Little Finland Hike
Geez was I ever excited to finally make it here! Note that there are no directions, mileages or anything marking "you're here in Little Finland". After the parking area, there's a rudimentary fence and opening that you pass through. A well traveled trail wanders through a small canyon and I looked for an opening to get up to the mesa. It took me about 20 minutes.
So where's Little Finland? I was confused at first and aimlessly walked around. Eventually I went the wrong direction- South. Although there were several smaller formations and interesting canyons, the good stuff is to the North. I recommend following the ledge of the mesa North until you arrive at the fascinating formations (reference the map above)
The formations are endless. I continually gawked as I strolled along. Every one of them had a life of their own. Walking just a few inches to the left or right revealed a different face of each formation. It was like an abstract painting except with geology.
If you're like me, you've seen the photographs of this place, probably by a professional. Note that while several of them have become internet-famous, none of them are actually labeled or formally named. I suggest finding your own path and discovering as much as you can without having specific formation to see.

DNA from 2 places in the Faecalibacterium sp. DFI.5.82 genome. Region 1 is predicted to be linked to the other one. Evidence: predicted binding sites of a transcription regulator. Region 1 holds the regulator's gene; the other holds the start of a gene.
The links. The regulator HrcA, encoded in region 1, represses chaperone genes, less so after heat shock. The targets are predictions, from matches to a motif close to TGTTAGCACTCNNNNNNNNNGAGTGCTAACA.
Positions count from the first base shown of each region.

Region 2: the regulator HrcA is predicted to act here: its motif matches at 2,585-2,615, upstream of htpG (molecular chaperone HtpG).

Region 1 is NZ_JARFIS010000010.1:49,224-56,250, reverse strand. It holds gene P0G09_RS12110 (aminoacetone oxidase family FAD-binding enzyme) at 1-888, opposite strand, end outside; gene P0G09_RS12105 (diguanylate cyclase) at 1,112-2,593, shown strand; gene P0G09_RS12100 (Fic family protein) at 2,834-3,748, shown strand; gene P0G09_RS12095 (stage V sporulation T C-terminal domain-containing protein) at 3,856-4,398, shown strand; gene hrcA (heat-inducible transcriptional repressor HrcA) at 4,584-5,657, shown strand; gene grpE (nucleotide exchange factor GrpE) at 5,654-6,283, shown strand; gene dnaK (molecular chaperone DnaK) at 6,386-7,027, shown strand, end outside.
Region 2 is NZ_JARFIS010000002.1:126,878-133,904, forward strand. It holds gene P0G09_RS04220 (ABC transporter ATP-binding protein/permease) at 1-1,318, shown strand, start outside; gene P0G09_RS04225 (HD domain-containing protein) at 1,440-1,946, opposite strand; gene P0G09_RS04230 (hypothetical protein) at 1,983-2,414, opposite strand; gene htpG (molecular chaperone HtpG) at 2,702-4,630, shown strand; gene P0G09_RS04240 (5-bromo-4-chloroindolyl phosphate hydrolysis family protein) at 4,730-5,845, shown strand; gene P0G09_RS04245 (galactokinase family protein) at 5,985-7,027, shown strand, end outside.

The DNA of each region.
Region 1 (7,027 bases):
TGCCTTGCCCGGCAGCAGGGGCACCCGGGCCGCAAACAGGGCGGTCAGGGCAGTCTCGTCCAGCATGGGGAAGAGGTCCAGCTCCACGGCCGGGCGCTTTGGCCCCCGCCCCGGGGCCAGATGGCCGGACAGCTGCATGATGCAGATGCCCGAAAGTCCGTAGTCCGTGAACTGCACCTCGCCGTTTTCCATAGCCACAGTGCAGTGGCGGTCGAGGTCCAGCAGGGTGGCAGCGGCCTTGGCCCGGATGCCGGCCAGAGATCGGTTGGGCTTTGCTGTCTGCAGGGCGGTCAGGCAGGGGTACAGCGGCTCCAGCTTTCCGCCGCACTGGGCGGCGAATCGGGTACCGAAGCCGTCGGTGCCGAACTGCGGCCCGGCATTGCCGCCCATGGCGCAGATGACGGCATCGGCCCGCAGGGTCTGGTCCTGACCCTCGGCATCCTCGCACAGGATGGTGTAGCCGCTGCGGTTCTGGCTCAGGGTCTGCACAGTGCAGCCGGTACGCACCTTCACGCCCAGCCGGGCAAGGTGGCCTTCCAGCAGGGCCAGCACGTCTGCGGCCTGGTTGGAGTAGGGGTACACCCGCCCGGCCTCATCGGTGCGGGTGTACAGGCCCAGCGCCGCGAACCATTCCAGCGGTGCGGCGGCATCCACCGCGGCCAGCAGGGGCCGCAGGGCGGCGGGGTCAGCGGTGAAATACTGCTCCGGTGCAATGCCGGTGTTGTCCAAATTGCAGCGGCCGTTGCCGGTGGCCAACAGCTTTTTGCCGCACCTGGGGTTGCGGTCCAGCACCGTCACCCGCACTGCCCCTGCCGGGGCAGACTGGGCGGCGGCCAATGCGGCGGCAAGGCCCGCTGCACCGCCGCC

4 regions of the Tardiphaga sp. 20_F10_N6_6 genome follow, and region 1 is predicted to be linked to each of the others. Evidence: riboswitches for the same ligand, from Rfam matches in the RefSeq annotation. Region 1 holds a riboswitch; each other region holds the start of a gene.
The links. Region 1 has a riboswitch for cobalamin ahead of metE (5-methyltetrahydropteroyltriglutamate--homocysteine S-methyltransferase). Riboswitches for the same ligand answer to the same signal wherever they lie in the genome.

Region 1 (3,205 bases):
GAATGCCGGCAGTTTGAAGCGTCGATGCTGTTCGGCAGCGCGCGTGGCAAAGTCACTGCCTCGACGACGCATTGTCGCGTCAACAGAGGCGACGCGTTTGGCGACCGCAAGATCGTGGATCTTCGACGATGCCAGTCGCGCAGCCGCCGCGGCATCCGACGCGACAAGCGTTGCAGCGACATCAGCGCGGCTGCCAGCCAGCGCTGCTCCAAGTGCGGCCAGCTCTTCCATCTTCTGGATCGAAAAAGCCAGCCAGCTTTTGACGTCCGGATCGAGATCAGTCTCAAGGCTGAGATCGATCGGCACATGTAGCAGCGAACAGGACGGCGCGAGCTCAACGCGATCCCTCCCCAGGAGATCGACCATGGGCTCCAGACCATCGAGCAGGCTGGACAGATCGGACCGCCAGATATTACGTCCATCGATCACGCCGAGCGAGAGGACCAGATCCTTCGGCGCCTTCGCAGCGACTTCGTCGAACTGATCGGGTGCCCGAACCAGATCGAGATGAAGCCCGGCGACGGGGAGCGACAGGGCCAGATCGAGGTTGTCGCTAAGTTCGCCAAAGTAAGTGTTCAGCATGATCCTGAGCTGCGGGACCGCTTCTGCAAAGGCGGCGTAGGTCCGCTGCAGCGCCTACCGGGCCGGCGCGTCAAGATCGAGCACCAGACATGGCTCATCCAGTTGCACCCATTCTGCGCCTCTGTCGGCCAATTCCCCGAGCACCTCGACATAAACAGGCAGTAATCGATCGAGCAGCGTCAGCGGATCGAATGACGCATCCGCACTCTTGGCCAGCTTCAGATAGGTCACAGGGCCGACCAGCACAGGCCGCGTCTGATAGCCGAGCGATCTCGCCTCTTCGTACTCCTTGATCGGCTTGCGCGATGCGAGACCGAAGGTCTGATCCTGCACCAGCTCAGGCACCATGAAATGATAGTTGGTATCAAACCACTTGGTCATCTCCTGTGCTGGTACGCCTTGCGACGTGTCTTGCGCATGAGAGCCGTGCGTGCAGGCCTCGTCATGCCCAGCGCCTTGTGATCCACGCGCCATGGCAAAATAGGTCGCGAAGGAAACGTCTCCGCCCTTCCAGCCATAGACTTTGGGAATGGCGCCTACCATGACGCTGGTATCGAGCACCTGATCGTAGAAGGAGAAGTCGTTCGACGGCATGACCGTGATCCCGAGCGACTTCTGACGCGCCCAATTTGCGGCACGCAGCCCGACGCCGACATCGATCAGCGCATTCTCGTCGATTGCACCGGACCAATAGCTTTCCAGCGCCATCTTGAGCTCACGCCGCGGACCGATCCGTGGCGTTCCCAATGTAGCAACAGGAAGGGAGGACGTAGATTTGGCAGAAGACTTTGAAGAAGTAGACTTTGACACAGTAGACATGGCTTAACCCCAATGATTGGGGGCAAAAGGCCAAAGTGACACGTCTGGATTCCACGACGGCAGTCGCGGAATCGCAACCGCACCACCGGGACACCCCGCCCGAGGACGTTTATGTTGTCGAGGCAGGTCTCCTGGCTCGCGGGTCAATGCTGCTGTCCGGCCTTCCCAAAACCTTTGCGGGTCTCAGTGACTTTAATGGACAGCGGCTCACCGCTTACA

Although the formations themselves are the highlight of the trip, I suggest wandering into the small canyons that line Little Finland. They offer different perspectives and several less-photographed areas that are just as enticing.
Photography at Little Finland: A few of my notes
Disclaimer: I'm by no means a professional photographer. I've never taken any classes and I don't own a D-SLR. But I noticed a few things that might help the more skilled:
- Little Finland is West-facing; I believe most of the great photographs are taken in the afternoon and evening
- My total walking distance was less than 5 miles and involved minimal scrambling. I anticipate its easy to bring more professional equipment without risk of damage
- In spite of its notoriety, I saw less than 5 people here- note this was a winter weekend but I doubt many make it on the rough road
- The fins are smaller than portrayed in professional photography
- Camping is permitted in the area as long as its leave-no-trace
Notes on Little Finland Hike from the 2-wheel drive area
Again, please reference the excellent piece by American Southwest on the hike. Here's a few additions in my scouting:
- Parking seemed straightforward- just make sure you park off the Gold Butte Highway. There is no sign for the turnoff but its fairly clear as long as you look for a bare area at the only major bend in the road from Whitney Pocket
- As they mention, its an overland hike across the desert. There's no water sources nor directions.
- Its a generally easy hike taking the trail-less nature into account.
- GPS and abundant water are a must
More questions? Reach out to me!
In spite of the swath of online information, I felt a bit unprepared getting to and wandering this destination. So feel free to reach out! My email is firstname.lastname@example.org or drop a line on Instagram or Facebook!.